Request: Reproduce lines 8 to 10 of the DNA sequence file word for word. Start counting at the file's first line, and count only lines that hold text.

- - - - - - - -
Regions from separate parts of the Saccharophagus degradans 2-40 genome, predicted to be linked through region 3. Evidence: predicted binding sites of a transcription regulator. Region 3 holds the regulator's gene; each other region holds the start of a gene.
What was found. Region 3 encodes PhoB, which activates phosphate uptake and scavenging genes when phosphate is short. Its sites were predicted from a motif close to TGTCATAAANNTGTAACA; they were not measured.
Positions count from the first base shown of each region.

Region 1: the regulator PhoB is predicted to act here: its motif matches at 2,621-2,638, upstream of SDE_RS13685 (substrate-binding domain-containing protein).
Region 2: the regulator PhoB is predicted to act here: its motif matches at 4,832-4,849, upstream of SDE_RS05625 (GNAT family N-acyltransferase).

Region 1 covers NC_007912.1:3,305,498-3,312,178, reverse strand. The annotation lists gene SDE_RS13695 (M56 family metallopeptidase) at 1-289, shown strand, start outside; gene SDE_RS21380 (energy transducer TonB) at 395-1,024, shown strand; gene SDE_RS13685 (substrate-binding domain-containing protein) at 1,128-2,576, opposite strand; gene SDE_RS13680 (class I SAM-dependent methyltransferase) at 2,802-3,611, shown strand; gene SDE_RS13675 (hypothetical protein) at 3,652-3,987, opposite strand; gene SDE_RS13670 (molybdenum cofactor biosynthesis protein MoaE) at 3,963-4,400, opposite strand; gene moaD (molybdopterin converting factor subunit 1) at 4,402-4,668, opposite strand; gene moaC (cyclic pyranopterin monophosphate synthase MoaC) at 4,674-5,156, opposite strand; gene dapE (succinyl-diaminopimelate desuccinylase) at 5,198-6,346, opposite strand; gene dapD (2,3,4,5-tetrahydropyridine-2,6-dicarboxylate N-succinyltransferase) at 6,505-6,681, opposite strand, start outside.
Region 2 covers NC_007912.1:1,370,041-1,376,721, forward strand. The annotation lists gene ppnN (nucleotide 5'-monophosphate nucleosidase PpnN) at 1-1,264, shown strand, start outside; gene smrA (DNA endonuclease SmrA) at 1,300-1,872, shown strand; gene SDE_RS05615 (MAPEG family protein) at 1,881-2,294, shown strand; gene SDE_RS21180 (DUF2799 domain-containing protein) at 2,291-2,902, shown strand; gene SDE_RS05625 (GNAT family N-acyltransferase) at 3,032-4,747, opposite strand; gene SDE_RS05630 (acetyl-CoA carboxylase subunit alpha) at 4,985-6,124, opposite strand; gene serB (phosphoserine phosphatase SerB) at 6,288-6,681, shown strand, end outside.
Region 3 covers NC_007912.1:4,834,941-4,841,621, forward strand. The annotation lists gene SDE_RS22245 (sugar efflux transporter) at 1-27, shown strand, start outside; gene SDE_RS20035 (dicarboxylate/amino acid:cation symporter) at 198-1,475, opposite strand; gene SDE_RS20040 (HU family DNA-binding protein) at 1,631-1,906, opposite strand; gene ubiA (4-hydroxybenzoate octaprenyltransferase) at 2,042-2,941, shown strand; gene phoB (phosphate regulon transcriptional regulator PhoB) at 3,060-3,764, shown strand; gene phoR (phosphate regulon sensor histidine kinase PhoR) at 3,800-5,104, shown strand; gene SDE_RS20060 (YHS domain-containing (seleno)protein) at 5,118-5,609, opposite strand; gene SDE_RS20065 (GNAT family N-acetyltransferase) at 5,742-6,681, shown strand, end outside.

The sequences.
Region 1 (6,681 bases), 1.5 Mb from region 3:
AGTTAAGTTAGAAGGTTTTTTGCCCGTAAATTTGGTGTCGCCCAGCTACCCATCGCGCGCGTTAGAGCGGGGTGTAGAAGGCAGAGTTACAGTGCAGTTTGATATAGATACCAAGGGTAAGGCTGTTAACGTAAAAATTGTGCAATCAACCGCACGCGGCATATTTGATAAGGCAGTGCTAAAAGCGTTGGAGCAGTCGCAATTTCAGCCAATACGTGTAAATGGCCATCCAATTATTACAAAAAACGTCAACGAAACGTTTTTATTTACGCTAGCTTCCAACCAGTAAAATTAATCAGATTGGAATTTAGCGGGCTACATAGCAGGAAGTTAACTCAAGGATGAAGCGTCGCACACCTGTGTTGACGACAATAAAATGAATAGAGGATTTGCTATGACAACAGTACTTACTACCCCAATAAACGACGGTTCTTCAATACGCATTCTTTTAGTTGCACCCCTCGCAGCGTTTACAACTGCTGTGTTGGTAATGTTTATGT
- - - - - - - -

Region 3 covers NC_007912.1:4,834,941-4,841,621, forward strand. The annotation lists gene SDE_RS22245 (sugar efflux transporter) at 1-27, shown strand, start outside; gene SDE_RS20035 (dicarboxylate/amino acid:cation symporter) at 198-1,475, opposite strand; gene SDE_RS20040 (HU family DNA-binding protein) at 1,631-1,906, opposite strand; gene ubiA (4-hydroxybenzoate octaprenyltransferase) at 2,042-2,941, shown strand; gene phoB (phosphate regulon transcriptional regulator PhoB) at 3,060-3,764, shown strand; gene phoR (phosphate regulon sensor histidine kinase PhoR) at 3,800-5,104, shown strand; gene SDE_RS20060 (YHS domain-containing (seleno)protein) at 5,118-5,609, opposite strand; gene SDE_RS20065 (GNAT family N-acetyltransferase) at 5,742-6,681, shown strand, end outside.

The sequences.
Region 1 (6,681 bases), 1.5 Mb from region 3: